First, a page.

That’s right, the sequel to Colony. Am I going to spoil anything for you guys yet? No, not at all, except to say you’re all in for a lot of surprises. Yesterday I got partway through chapter three, so it appears that any worries that Jungle would be shorter than Colony are going to be fairly unfounded. I don’t know how long it will be, but at this point I’d expect it to be around a similar length.

I’d better get it done fast, too. The demand for more in the wake of Colony is strong. By the way, if you haven’t read Colony yet, you really should. It’s sitting at a 4.7 star rating on Goodreads and a 4.8 star rating on Amazon, with stellar reviews in both places.

So, that’s been eating into my time. As has my part-time job (which, naturally, really wants more time out of it than I can afford to give). And family visiting. I love to see them, but work grinds to a halt while they’re here.

But I’ve had other things digging into my time as well. Life, The Universe, and Everything (LTUE) is coming up as well, and I’m trying to determine which panels to apply for (new system this year, apparently). And tomorrow, being the weekend, I get to sit down and do beta editing for Tirek is Doomed, plus start setting up Alphas for Discord Day Care and Shadow of an Empire.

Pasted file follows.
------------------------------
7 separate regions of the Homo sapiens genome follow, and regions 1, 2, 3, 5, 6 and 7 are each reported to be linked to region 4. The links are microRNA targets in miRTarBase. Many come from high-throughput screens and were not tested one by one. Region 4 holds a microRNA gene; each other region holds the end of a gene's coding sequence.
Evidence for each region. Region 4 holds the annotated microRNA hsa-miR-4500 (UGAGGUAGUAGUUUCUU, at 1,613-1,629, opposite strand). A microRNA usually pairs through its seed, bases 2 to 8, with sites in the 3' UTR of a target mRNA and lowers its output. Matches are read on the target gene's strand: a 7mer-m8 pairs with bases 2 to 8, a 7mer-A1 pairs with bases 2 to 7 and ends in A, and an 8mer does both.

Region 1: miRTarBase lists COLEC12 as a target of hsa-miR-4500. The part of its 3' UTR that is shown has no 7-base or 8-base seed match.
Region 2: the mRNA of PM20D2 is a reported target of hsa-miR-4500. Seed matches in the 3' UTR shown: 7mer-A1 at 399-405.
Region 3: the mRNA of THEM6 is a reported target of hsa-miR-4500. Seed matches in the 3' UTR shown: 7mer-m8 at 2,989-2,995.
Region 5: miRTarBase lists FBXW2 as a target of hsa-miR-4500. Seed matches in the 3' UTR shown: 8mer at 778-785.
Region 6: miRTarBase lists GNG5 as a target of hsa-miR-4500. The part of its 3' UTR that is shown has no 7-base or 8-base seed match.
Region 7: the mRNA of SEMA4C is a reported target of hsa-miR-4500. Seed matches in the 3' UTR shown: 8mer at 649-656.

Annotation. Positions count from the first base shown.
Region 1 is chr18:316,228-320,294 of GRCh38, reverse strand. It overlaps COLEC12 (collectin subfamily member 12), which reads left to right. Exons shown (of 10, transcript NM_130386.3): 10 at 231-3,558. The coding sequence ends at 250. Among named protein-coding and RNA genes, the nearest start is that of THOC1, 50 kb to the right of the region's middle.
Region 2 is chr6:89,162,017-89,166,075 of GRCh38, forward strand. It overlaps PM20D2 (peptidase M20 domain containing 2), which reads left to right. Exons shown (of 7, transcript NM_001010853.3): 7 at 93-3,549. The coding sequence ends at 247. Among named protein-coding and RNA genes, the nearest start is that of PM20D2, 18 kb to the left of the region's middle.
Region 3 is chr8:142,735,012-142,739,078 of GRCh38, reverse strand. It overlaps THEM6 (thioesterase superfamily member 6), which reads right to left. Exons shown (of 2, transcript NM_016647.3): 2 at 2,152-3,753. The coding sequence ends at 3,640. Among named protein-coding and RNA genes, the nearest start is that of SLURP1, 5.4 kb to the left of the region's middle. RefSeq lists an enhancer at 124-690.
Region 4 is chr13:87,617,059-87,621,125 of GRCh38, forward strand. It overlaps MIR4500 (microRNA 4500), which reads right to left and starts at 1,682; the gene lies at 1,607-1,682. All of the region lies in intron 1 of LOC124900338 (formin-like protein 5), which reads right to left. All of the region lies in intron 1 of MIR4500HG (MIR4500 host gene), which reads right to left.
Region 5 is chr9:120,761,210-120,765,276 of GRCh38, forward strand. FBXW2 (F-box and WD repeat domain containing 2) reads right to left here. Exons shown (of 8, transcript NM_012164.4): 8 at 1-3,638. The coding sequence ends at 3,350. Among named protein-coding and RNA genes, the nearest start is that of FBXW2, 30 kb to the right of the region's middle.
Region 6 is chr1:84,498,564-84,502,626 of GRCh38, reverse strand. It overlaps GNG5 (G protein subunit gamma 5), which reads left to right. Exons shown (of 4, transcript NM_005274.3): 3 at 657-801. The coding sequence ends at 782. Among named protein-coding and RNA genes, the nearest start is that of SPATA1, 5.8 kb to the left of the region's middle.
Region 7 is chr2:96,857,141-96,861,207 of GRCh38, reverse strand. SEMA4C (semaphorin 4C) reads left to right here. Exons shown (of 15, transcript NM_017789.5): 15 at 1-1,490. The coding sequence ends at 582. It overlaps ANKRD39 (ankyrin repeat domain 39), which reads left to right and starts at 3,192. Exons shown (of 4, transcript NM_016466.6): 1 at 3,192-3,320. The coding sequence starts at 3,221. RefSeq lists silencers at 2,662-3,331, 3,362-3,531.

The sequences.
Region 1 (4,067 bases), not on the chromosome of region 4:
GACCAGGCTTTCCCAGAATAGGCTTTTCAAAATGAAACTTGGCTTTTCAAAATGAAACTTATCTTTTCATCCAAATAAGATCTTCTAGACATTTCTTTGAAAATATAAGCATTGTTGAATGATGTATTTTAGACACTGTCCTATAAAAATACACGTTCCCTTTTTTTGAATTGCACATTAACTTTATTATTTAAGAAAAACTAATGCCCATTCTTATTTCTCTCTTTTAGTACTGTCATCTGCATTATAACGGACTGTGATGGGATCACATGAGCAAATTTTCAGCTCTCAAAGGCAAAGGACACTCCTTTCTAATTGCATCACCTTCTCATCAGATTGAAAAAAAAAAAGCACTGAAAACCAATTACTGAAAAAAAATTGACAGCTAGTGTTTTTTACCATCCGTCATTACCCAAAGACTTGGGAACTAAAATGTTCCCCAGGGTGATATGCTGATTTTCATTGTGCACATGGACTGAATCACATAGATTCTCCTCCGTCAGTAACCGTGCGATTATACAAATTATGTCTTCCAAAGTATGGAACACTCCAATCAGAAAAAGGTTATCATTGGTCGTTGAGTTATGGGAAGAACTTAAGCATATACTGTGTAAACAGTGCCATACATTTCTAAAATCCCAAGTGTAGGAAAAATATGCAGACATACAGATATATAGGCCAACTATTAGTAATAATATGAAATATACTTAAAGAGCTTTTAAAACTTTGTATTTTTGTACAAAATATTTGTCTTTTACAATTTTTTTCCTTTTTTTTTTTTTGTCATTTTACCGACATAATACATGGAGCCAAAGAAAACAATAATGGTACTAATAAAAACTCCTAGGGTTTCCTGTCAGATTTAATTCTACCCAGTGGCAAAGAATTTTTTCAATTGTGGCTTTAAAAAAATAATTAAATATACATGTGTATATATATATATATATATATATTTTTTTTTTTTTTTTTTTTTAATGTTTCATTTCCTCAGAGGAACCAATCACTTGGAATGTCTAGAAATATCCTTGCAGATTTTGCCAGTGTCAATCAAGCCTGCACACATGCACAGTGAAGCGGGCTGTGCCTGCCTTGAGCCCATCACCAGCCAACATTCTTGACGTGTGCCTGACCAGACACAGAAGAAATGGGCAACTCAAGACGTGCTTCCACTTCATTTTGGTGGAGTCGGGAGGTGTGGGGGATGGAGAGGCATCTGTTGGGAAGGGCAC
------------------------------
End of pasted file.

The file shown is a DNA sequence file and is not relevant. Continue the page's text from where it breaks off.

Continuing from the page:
Plus other life obligations … Patreon supporter stuff, DnD campaign, etc, etc …

Basically, I’m making this post to say “Yes, I’ve been quiet, but it’s only because I’m really keeping busy! Really!”

And it’s true. And right now, I’m cutting this post short because I’ve got a bunch more things to do today in addition to putting at least another 3,000 words onto Jungle‘s first draft before my night-shift tonight.

So, what can you expect?

Patreon supporters are going to see a post soon, for January, December, and November. Likely it will be a chapter or two of Shadow of an Empire. A sort of teaser, if you will, of what’s coming.

Fanfic readers will be seeing Tirek is Doomed before long, and will start getting more info on Discord Day Care.